A lady who had seen and done much in her life decided to travel the world in six weeks. She did not know if it was possible, and did not much care that those she knew said it was not. To her, all things were possible if one only gave them a bit of thought. So the lady set off on her journey.
In the first week, she met a battle-scarred warrior who had seen many things that haunted him. He shared his burden with the traveler and she shared hers with him, and they became close friends. When it was time for the traveler to leave, both of them felt like their burdens were a bit lighter.
In the second week, she met a very religious woman with many regrets. The religious woman was concerned that her god had not forgiven her. “My friend,” the traveler told her, “the only way that anybody in heaven or earth can forgive you is if you forgive yourself. From that, all else follows.”
In the third week, she met an artist whose art was inspired by their pain. The artist was capable of great things, but did not want to force their pain on the rest of the world. “Others are feeling the same things you are feeling,” said the traveler to the artist. “It would do them good to know they are not alone.” The artist and the traveler shared a friendly embrace and parted ways forever.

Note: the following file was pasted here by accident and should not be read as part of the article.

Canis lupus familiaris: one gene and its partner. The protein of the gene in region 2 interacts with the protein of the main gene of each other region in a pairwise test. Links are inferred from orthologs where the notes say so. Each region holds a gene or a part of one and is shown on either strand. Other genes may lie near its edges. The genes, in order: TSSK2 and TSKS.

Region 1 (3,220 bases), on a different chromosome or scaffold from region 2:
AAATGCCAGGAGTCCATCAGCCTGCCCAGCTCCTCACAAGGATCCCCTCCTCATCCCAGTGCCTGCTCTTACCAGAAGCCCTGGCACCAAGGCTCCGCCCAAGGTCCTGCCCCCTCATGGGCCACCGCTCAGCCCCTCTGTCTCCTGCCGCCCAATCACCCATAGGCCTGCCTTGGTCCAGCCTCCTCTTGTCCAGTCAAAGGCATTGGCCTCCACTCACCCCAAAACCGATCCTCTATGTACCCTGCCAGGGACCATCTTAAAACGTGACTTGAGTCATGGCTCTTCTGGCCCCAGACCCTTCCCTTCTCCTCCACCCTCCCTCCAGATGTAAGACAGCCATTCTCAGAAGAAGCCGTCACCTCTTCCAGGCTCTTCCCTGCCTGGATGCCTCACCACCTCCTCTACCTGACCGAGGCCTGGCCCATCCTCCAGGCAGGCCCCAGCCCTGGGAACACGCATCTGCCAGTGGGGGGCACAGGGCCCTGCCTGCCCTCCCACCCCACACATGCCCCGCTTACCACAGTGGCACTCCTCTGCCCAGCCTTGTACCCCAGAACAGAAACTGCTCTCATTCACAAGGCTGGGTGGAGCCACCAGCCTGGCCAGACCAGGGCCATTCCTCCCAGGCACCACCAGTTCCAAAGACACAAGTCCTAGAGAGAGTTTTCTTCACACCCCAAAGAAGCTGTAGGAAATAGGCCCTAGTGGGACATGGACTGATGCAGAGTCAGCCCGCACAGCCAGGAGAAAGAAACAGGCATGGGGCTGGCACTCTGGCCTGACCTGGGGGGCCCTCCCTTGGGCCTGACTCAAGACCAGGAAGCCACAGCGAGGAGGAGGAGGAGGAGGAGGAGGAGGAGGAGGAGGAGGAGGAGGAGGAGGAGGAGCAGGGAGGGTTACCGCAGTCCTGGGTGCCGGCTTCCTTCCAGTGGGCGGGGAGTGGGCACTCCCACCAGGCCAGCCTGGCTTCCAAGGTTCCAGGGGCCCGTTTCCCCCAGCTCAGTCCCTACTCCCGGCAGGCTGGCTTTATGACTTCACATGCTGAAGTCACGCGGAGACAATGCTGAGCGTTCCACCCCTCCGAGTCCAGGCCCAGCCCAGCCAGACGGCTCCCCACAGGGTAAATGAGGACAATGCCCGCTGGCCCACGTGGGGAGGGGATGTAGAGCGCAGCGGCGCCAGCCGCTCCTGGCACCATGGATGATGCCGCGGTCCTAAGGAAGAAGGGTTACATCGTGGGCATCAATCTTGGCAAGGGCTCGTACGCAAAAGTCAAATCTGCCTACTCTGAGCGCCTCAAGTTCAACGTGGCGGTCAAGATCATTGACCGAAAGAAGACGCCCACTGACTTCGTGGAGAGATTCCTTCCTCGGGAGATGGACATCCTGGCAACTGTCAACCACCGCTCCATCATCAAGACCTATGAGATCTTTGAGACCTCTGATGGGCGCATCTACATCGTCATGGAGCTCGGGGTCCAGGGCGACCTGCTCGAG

In the fourth week, the traveler met a caretaker who had been taken advantage of by those xe loved. Because of this, xe did not want help or guidance from the traveler. “It’s not my place to help somebody who doesn’t want to be helped,” the traveler told the caretaker. “But I hope that we can still be friends.” And so they were, for as long as they could be, before the traveler’s instincts told her to move forward.
In the fifth week, the traveler met a runaway. The runaway was without country, family, or friends, and was every bit as alone as the traveler. So the traveler and the runaway ran together across the land, having new adventures and making new memories to take the place of the old life that the runaway had left behind.
In the sixth week, the traveler walked alone, but she was not lonely. She was content, for she knew that she would be remembered fondly in the lands that she had visited, even if only by a few. And as her journey came to a close, and the familiar sight of her home came into view, she was happier than she had ever been– not because of the places she had been, but the people whose lives she had touched.